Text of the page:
Pack was in the middle of a workout when his dad sent him a picture of the fresh red, white and blue jersey. Pack got number five, which is a special number to him as several of his older family members have worn that number in their careers.

As for Young, she immediately put on the jersey, took a picture with it and tweeted at 2020 Indiana Miss Basketball Sydney Parrish asking to run the All-Star game at the park.

“The kids lost a lot of things, and I felt bad for them,” Broughton said on his decision to give them their jerseys. “It was a tough stretch for us because we didn’t have any income, but we just felt they deserved it.”

The range of disappointment that the games had to be withheld this year was a twisted testament to how deep the roots of high school basketball runs in Indiana.

When Broughton is asked about what he does in his job, he simply replies, “I get to go to the best games across the state all winter long and see the best players. It’s a pretty good job.”

As for Pack, as he gets ready to join the Wildcats in the Big 12, he said he “loved everything about Indiana basketball.” Pack will never forget seeing other small gyms and small crowds across other states’ high schools, knowing it was always the opposite in Indiana. Now, he’ll always be able to go back to Lawrence Central and see his All-Star jersey in the gym.

Young probably had the best ending to her career as any player this season. After falling short in the 2019 state championship, Young and the Wildcats won the state title at the beginning of March.

“It felt like the fairy-tale came true,” she said.

Although there will be no history of the 2020 Indiana All-Stars playing in any games, their names will forever be included in the future booklets and pamphlets that will be made for the coming years.

“There’s really nothing like Indiana high school basketball,” Broughton said. “Once you’re an Indiana All-Star, you’re always an Indiana All-Star.”

NOTE: Indiana All-Stars and IU commits Anthony Leal and Trey Galloway were not made available to be interviewed for this story.

2020 Indiana Boys All-Stars
Name, School, Height, Pos., PPG, College Choice
Tre Coleman, Jeffersonville, 6-6, F, 14.6, Nevada
Dre Davis, Lawrence Central, 6-6, F, 21.6, Louisville
Johnell Davis, Gary 21st Century, 6-4, G, 31.4, Florida Atlantic
Malek Edmonds, Brownsburg, 6-6, F, 17.1, Marian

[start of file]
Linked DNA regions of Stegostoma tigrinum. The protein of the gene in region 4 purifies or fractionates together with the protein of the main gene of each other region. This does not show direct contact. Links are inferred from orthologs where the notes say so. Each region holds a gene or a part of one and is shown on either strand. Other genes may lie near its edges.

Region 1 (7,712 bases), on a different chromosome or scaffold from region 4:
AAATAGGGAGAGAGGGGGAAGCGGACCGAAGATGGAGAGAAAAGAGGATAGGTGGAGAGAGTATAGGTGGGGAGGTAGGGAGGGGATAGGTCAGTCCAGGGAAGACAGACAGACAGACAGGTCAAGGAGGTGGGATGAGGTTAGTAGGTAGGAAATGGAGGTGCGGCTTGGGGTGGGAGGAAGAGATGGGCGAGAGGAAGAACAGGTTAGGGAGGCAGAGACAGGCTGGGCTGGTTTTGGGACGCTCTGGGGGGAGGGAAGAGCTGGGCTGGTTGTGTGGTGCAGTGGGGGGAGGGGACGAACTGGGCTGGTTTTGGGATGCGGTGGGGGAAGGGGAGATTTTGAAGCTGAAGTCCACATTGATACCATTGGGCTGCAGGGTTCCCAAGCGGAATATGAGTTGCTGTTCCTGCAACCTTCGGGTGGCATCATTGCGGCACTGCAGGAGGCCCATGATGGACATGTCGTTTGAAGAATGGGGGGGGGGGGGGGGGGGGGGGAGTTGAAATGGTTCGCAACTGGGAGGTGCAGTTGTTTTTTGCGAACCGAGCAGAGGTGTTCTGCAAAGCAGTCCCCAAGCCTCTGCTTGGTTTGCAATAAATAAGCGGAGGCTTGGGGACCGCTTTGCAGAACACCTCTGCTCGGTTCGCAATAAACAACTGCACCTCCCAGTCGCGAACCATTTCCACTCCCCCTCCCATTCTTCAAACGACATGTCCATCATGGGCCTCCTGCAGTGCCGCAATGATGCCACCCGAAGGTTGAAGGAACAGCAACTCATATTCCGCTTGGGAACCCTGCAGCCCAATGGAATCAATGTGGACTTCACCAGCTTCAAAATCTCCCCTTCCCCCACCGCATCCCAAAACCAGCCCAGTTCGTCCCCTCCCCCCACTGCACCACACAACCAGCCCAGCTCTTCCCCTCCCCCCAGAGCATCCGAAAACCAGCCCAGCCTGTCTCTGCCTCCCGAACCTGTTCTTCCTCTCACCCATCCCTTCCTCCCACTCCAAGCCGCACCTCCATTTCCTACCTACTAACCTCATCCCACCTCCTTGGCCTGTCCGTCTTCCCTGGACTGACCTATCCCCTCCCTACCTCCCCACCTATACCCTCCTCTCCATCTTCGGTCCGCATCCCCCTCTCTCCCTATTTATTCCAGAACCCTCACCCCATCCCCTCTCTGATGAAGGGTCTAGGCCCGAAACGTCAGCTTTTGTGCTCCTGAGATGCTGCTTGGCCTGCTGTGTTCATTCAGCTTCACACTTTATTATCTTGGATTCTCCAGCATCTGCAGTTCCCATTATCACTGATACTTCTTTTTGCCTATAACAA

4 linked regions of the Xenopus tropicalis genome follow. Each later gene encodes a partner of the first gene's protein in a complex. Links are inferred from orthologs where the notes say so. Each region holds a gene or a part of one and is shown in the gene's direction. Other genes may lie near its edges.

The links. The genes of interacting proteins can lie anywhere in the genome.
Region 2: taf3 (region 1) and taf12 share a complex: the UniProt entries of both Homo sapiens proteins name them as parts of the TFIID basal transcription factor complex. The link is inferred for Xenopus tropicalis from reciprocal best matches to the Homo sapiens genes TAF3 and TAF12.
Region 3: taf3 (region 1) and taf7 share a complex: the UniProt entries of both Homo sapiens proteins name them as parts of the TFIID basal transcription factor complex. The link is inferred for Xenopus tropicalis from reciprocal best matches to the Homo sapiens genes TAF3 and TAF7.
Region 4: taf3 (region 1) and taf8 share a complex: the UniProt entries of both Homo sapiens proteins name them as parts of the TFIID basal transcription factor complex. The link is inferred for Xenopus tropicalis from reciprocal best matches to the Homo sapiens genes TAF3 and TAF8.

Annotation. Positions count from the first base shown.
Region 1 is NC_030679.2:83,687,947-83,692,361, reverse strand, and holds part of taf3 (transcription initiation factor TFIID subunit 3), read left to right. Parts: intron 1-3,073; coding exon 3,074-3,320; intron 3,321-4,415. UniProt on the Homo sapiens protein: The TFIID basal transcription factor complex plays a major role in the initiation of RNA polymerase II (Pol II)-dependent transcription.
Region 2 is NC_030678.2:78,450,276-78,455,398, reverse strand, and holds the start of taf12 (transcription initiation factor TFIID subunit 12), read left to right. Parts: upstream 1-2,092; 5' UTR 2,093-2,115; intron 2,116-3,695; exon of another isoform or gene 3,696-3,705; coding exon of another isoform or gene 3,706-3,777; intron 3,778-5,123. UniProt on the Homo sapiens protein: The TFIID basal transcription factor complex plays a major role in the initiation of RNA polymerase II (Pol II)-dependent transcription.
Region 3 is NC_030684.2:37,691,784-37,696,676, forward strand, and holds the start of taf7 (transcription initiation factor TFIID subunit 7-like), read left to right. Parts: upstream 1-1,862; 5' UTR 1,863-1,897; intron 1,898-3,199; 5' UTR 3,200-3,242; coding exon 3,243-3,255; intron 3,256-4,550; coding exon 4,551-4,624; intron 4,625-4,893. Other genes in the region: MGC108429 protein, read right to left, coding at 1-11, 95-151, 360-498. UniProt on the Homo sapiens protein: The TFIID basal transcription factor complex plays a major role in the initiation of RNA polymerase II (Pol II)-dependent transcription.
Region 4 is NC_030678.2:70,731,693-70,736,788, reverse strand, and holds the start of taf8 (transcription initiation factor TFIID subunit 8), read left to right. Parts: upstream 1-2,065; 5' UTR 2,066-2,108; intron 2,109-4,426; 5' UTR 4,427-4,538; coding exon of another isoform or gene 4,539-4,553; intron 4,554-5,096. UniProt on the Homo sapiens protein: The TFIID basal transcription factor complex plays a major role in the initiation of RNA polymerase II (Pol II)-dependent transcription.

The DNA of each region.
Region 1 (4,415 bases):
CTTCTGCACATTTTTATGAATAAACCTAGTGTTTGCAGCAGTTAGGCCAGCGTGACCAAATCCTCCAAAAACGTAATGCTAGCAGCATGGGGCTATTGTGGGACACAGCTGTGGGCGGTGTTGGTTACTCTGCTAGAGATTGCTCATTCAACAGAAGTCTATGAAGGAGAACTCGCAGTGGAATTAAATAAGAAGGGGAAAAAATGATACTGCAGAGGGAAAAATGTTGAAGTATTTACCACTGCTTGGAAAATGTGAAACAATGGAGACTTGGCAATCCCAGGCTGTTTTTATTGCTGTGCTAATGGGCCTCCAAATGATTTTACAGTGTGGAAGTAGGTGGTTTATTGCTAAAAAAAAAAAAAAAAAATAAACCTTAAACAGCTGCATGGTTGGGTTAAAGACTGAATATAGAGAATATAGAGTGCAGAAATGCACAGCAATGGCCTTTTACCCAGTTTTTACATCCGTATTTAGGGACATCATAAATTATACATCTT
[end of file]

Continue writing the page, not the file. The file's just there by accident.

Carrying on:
Trey Galloway, Culver Academy, 6-5, G, 21.4, Indiana
Anthony Leal, Bloomington South, 6-5, G, 18.2, Indiana
Mabor Majak, Hamilton Southeastern, 7-0, C, 11.9, Cleveland State
Sincere McMahon, Crispus Attucks, 6-1, G, 26.1, Western Illinois
Nijel Pack, Lawrence Central, 6-1, G, 17.7, Kansas State
Tayson Parker, Northwestern, 6-1, G, 28.8, Indiana Wesleyan
Tony Perkins, Lawrence North, 6-4, G, 17.7, Iowa
Kiyron Powell, Evansville Bosse, 6-11, C, 14.2, Houston
Charlie Yoder, Westview, 6-4, G, 27.3, undecided
Head coach: Ryan Osborn, Carmel
Assistant coaches: Mark Detweiler, Delta; Nate Hawkins, Heritage Hills

2020 Indiana Girls All-Stars
No., Name, School, Height, Pos., PPG, College Choice
Allison Bosse, Brownsburg, 5-8, G, 17.0, Marian
Kendall Bostic, Northwestern, 6-1, F, 20.5, Michigan State
Ella Collier, Danville, 6-0, G, 23.5, Marian
Katie Davidson, Lawrence North, 5-10, G, 10.7, Miami (Ohio)
Nan Garcia, Jeffersonville, 6-0, F, 18.8, Penn State
Khera Goss, Ben Davis, 5-11, F, 14.6, Toledo
Sydney Graber, Homestead, 6-0, F, 15.1, Central Michigan
Madison Layden, Northwestern, 6-1, G, 25.6, Purdue
Rachel Loobie, Franklin Central, 6-1, G/F, 21.0, Central Michigan
Ra’Shaya Kyle, Marion, 6-6, C, 27.3, Purdue
Jasmine McWilliams, North Central, 5-11, F, 12.1, Northwestern
Sydney Parrish, Hamilton Southeastern, 6-2, G/F, 24.8, Oregon
Dash Shaw, Crown Point, 5-6, G, 13.5, Purdue-Northwest
Kristian Young, Lawrence North, 5-5, G, 10.7, Illinois-Chicago
Head coach: Jeff Allen, Bedford North Lawrence
Assistant coaches: Donna Buckley, Noblesville; Doug Springer, Northridge